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Beginner

MPLS / RSVP-TE help - Priority setup / hold values

Hi, I am really trying to get my head around how LSP's are pre-empted. I understand the values of 0 and 7 (highest priority and lowest priority so that LSPs will always be pre-empted or stay as they are) however I don't understand any of the other values in between 2-6. How do they relate to the importance of an LSP or LSP's? Is it if you have a number of LSPs contending so they can be rated for importance? Also, do the priority values relate to any specific bandwidth level? If anyone can explain in simple plain English (idiots guide!) that would be appreciated.

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Hall of Fame Cisco Employee

Hi Stephen,

Hi Stephen,

The setup and hold priorities on MPLS-TE tunnels are indeed somewhat confusing.

Keep in mind that when a new MPLS-TE tunnel is just being set up, the headend router performs the path calculation to determine the optimal path for this tunnel based on its bandwidth requirements and the available bandwidth on links in the network. If such path exists, then the priorities are ignored because there was still enough bandwidth in the network to support this particular tunnel, and so it was not necessary to preempt any other existing tunnel.

If, however, such a path does not exist because the available bandwidth is lower than what the tunnel requires, now it comes to the priorities. The router will compare the setup priority of the tunnel just being established to the hold priorities of the tunnel that already exist, and if the setup priority of the new tunnel is higher than the hold priority of an existing tunnel, the new tunnel is allowed to preempt the existing tunnel.

So, in terms of importance of tunnels, these two priorities describe two independent qualities of a tunnel:

  • Setup priority: How important is it to bring this tunnel up even at the expense of tearing down another existing tunnel?
  • Hold priority: Once established, how important is to keep this tunnel operational at the expense of not allowing another tunnel to come up?

This article sums up these points nicely:

http://wiki.kemot-net.com/mpls-te-path-setup-priority-hold

The priority levels themselves do not directly relate to any bandwidth levels - it is up to you as a network administrator to decide why a particular tunnel is specifically important so that it comes up at the expense of another tunnels, and possibly stays alive.

Would this help a little? Please feel welcome to ask further!

Best regards,
Peter

4 REPLIES 4
Hall of Fame Cisco Employee

Hi Stephen,

Hi Stephen,

The setup and hold priorities on MPLS-TE tunnels are indeed somewhat confusing.

Keep in mind that when a new MPLS-TE tunnel is just being set up, the headend router performs the path calculation to determine the optimal path for this tunnel based on its bandwidth requirements and the available bandwidth on links in the network. If such path exists, then the priorities are ignored because there was still enough bandwidth in the network to support this particular tunnel, and so it was not necessary to preempt any other existing tunnel.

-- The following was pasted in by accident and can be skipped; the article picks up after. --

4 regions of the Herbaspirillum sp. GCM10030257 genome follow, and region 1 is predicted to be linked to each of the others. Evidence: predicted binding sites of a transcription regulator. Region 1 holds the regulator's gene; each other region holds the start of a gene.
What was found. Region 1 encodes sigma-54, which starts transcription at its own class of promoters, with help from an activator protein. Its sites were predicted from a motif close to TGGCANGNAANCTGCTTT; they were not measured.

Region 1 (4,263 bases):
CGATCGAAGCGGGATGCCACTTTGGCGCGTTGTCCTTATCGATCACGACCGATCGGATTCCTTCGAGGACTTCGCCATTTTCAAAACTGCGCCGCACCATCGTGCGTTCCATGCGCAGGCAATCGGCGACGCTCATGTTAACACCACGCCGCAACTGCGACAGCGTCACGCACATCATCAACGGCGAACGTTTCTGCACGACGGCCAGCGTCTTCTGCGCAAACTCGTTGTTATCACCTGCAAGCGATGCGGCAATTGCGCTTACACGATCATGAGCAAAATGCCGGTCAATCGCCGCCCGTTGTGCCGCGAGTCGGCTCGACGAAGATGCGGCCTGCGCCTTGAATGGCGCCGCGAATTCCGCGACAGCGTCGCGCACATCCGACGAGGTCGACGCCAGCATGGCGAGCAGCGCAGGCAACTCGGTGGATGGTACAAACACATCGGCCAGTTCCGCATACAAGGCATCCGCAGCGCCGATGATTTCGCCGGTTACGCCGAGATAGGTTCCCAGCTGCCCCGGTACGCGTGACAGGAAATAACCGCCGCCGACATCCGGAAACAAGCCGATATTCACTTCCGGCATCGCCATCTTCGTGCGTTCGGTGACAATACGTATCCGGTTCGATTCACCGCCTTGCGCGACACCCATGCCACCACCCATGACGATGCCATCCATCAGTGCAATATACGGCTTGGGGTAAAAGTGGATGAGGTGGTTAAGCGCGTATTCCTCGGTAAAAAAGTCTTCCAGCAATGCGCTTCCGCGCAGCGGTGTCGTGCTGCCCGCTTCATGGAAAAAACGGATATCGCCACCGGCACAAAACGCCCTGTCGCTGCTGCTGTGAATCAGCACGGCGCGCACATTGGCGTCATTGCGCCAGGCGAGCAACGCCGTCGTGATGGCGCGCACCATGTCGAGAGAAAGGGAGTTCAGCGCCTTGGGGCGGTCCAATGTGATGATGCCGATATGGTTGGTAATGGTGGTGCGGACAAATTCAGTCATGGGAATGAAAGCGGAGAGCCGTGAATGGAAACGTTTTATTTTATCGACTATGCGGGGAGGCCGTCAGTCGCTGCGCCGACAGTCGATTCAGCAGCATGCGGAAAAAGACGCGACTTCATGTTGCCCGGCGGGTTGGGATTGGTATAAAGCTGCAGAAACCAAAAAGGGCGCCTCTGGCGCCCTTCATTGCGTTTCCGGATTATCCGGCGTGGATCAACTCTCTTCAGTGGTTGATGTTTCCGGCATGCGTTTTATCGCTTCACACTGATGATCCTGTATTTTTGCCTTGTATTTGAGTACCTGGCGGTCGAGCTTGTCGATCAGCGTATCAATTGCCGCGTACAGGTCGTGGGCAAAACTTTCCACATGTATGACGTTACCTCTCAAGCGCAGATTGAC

If, however, such a path does not exist because the available bandwidth is lower than what the tunnel requires, now it comes to the priorities. The router will compare the setup priority of the tunnel just being established to the hold priorities of the tunnel that already exist, and if the setup priority of the new tunnel is higher than the hold priority of an existing tunnel, the new tunnel is allowed to preempt the existing tunnel.

So, in terms of importance of tunnels, these two priorities describe two independent qualities of a tunnel:

  • Setup priority: How important is it to bring this tunnel up even at the expense of tearing down another existing tunnel?
  • Hold priority: Once established, how important is to keep this tunnel operational at the expense of not allowing another tunnel to come up?

This article sums up these points nicely:

http://wiki.kemot-net.com/mpls-te-path-setup-priority-hold

The priority levels themselves do not directly relate to any bandwidth levels - it is up to you as a network administrator to decide why a particular tunnel is specifically important so that it comes up at the expense of another tunnels, and possibly stays alive.

Would this help a little? Please feel welcome to ask further!

Best regards,
Peter

Beginner

Re: Hi Stephen,

Hi there,

 

I got a query here. Is it necessary that the Hold priority needs to be Setup priority? 

 

Thanks,

Subhajit 

Beginner

Re: Hi Stephen,

Nice explanation thanks
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Beginner

Re: Hi Stephen,

Thank you
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